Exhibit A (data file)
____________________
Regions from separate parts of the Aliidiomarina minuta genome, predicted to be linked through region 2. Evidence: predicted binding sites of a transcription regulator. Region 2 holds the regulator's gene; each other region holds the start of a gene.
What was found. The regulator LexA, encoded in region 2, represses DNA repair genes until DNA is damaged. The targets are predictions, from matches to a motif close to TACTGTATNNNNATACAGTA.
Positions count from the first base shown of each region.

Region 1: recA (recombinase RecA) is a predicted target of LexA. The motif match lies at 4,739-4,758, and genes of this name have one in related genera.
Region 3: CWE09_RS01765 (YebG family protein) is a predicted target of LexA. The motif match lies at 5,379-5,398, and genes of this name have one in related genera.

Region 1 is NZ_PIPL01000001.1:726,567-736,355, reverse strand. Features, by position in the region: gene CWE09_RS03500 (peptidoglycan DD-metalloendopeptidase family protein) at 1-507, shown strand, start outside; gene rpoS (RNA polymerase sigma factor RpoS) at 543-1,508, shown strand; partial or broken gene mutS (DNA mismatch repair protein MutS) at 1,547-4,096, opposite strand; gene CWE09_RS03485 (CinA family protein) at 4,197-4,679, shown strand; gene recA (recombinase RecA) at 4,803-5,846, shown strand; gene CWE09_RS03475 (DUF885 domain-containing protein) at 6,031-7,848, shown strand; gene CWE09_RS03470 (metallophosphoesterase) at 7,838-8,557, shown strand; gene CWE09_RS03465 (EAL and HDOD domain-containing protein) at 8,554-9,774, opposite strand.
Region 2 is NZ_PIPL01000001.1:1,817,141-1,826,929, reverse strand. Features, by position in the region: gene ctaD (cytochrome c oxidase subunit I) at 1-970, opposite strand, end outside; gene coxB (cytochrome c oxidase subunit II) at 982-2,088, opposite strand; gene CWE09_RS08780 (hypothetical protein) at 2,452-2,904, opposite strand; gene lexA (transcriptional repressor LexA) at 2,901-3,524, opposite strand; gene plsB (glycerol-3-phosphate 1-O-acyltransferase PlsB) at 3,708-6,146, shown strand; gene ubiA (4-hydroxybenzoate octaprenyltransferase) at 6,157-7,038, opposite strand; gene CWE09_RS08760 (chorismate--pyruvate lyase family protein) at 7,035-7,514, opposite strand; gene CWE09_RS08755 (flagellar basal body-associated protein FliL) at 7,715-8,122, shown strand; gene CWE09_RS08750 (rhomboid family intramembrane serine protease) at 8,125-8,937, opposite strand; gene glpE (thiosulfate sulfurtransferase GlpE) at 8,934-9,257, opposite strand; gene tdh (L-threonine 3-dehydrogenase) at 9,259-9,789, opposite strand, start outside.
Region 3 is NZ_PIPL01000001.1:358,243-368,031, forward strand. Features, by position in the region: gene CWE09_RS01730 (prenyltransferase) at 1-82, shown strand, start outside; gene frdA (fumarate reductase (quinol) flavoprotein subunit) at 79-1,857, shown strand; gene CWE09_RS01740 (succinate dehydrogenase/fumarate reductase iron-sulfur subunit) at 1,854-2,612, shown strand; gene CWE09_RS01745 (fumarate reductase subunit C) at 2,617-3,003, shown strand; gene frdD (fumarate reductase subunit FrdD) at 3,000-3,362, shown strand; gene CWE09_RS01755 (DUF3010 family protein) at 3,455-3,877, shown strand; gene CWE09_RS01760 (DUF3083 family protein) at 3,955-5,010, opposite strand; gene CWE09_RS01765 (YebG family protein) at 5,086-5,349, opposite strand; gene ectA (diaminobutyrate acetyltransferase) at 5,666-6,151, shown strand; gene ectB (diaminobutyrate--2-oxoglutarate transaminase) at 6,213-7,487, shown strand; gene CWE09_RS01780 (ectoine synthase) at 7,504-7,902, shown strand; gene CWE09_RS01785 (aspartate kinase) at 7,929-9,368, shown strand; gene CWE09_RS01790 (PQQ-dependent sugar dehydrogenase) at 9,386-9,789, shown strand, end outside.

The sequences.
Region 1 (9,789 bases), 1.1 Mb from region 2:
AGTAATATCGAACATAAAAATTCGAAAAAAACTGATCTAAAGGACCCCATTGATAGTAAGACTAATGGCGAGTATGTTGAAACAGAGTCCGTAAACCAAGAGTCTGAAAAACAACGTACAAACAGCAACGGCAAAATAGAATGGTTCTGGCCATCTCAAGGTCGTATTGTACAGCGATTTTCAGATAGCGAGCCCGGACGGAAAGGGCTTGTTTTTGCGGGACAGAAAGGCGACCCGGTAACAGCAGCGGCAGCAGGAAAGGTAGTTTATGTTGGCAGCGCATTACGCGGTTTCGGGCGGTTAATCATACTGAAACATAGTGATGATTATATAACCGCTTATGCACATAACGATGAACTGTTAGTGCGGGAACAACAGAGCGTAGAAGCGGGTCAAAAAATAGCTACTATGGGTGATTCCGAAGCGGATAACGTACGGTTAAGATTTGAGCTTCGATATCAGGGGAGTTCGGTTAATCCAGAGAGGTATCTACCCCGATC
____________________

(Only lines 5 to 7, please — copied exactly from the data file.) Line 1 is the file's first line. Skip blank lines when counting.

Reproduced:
Region 3: CWE09_RS01765 (YebG family protein) is a predicted target of LexA. The motif match lies at 5,379-5,398, and genes of this name have one in related genera.

Region 1 is NZ_PIPL01000001.1:726,567-736,355, reverse strand. Features, by position in the region: gene CWE09_RS03500 (peptidoglycan DD-metalloendopeptidase family protein) at 1-507, shown strand, start outside; gene rpoS (RNA polymerase sigma factor RpoS) at 543-1,508, shown strand; partial or broken gene mutS (DNA mismatch repair protein MutS) at 1,547-4,096, opposite strand; gene CWE09_RS03485 (CinA family protein) at 4,197-4,679, shown strand; gene recA (recombinase RecA) at 4,803-5,846, shown strand; gene CWE09_RS03475 (DUF885 domain-containing protein) at 6,031-7,848, shown strand; gene CWE09_RS03470 (metallophosphoesterase) at 7,838-8,557, shown strand; gene CWE09_RS03465 (EAL and HDOD domain-containing protein) at 8,554-9,774, opposite strand.
Region 2 is NZ_PIPL01000001.1:1,817,141-1,826,929, reverse strand. Features, by position in the region: gene ctaD (cytochrome c oxidase subunit I) at 1-970, opposite strand, end outside; gene coxB (cytochrome c oxidase subunit II) at 982-2,088, opposite strand; gene CWE09_RS08780 (hypothetical protein) at 2,452-2,904, opposite strand; gene lexA (transcriptional repressor LexA) at 2,901-3,524, opposite strand; gene plsB (glycerol-3-phosphate 1-O-acyltransferase PlsB) at 3,708-6,146, shown strand; gene ubiA (4-hydroxybenzoate octaprenyltransferase) at 6,157-7,038, opposite strand; gene CWE09_RS08760 (chorismate--pyruvate lyase family protein) at 7,035-7,514, opposite strand; gene CWE09_RS08755 (flagellar basal body-associated protein FliL) at 7,715-8,122, shown strand; gene CWE09_RS08750 (rhomboid family intramembrane serine protease) at 8,125-8,937, opposite strand; gene glpE (thiosulfate sulfurtransferase GlpE) at 8,934-9,257, opposite strand; gene tdh (L-threonine 3-dehydrogenase) at 9,259-9,789, opposite strand, start outside.